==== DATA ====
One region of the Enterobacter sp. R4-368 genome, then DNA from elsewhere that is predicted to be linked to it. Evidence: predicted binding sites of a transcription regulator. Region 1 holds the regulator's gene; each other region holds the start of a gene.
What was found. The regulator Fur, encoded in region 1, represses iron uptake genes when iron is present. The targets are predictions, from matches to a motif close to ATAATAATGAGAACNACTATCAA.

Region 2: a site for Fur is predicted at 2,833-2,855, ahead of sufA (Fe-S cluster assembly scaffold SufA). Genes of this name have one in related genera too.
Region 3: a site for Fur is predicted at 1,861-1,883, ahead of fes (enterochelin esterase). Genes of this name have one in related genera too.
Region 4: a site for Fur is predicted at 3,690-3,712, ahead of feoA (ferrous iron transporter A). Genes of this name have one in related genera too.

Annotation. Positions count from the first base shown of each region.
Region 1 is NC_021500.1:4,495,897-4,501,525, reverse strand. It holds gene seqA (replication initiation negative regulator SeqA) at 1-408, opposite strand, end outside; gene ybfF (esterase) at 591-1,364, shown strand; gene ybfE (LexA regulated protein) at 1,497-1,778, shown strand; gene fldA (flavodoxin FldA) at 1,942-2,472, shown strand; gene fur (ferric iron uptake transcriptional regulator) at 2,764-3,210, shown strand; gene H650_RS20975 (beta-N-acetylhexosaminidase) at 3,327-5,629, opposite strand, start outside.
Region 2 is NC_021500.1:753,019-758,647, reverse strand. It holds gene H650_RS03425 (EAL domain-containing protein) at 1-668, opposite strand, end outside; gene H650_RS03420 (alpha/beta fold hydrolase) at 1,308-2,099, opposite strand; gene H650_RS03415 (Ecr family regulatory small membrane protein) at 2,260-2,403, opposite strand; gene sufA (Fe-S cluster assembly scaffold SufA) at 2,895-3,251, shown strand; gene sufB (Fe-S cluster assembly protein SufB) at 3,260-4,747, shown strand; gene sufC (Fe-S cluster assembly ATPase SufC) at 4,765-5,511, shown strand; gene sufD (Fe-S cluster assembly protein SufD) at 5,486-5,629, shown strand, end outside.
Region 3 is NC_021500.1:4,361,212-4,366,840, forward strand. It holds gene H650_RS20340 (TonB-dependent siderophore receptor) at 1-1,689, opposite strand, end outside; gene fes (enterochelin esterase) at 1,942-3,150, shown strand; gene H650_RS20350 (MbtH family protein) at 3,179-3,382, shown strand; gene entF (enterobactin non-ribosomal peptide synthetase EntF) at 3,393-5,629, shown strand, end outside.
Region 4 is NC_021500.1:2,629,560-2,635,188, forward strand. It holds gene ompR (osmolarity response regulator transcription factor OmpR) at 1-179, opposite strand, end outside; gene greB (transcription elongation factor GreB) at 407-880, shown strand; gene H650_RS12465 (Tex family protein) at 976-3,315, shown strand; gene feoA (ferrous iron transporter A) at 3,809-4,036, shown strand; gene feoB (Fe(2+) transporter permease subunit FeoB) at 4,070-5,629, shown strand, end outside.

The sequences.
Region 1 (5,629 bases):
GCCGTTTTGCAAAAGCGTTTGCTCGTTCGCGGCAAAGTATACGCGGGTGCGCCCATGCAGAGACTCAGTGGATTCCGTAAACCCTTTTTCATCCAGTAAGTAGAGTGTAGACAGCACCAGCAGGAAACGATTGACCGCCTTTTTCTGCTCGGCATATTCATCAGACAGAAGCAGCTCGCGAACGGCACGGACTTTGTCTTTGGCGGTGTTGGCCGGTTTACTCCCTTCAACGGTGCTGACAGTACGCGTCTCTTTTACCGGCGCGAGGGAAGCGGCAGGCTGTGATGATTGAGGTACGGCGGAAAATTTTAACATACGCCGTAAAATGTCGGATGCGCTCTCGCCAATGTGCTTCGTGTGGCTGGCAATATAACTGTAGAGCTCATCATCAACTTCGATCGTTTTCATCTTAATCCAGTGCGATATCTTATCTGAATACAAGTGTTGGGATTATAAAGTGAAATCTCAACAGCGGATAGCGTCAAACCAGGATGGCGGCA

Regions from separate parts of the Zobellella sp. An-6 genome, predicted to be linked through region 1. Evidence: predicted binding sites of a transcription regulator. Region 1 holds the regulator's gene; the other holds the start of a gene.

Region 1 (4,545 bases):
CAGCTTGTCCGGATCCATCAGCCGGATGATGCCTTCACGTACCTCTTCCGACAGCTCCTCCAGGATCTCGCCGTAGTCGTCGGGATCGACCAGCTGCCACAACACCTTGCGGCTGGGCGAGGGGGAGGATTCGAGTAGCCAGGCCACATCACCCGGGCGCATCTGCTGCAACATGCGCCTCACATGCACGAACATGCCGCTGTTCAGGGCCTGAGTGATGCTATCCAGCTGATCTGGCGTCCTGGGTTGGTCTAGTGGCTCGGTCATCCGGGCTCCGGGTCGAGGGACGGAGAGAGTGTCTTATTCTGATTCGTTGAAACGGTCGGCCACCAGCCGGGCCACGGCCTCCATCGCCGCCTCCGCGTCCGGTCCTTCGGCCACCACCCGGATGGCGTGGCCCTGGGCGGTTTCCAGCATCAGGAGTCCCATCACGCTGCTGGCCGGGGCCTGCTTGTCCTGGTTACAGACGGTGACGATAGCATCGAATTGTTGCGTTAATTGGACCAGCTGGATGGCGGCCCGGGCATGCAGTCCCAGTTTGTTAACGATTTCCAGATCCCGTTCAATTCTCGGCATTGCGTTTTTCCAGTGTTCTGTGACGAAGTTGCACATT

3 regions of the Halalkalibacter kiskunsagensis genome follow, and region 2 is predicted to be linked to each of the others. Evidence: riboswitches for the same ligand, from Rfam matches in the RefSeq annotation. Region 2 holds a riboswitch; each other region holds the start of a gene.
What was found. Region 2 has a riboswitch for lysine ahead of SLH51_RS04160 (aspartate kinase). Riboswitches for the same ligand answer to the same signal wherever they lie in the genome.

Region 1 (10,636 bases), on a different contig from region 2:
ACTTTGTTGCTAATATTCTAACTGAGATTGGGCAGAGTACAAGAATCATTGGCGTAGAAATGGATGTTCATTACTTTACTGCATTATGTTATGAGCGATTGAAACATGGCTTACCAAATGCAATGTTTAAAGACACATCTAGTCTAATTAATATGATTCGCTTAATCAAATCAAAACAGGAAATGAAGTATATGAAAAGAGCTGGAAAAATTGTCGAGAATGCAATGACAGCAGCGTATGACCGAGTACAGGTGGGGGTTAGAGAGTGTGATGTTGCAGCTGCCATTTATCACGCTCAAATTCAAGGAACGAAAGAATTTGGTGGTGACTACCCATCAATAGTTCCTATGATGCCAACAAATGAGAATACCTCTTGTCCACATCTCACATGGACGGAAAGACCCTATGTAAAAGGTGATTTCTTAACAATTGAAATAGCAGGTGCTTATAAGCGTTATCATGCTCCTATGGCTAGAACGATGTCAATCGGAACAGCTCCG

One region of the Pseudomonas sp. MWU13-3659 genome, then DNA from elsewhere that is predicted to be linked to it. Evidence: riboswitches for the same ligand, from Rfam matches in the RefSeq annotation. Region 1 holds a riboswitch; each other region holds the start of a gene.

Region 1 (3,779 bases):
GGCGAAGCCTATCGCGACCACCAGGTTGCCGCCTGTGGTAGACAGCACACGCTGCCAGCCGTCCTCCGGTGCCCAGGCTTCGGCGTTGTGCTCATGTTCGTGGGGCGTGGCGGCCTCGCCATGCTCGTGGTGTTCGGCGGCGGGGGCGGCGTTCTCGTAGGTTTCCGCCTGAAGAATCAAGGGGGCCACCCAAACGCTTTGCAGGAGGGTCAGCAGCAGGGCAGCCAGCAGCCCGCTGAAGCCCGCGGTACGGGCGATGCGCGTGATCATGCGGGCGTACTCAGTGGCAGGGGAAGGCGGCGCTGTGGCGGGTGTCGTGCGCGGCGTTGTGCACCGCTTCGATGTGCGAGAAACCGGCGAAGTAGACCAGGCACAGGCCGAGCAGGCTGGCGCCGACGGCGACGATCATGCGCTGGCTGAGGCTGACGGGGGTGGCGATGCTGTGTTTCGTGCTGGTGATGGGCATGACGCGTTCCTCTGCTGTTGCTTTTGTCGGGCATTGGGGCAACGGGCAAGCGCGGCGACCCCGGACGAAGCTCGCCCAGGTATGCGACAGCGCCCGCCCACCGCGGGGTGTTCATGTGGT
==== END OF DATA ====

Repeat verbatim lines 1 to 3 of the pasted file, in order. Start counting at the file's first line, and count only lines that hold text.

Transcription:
One region of the Enterobacter sp. R4-368 genome, then DNA from elsewhere that is predicted to be linked to it. Evidence: predicted binding sites of a transcription regulator. Region 1 holds the regulator's gene; each other region holds the start of a gene.
What was found. The regulator Fur, encoded in region 1, represses iron uptake genes when iron is present. The targets are predictions, from matches to a motif close to ATAATAATGAGAACNACTATCAA.

Region 2: a site for Fur is predicted at 2,833-2,855, ahead of sufA (Fe-S cluster assembly scaffold SufA). Genes of this name have one in related genera too.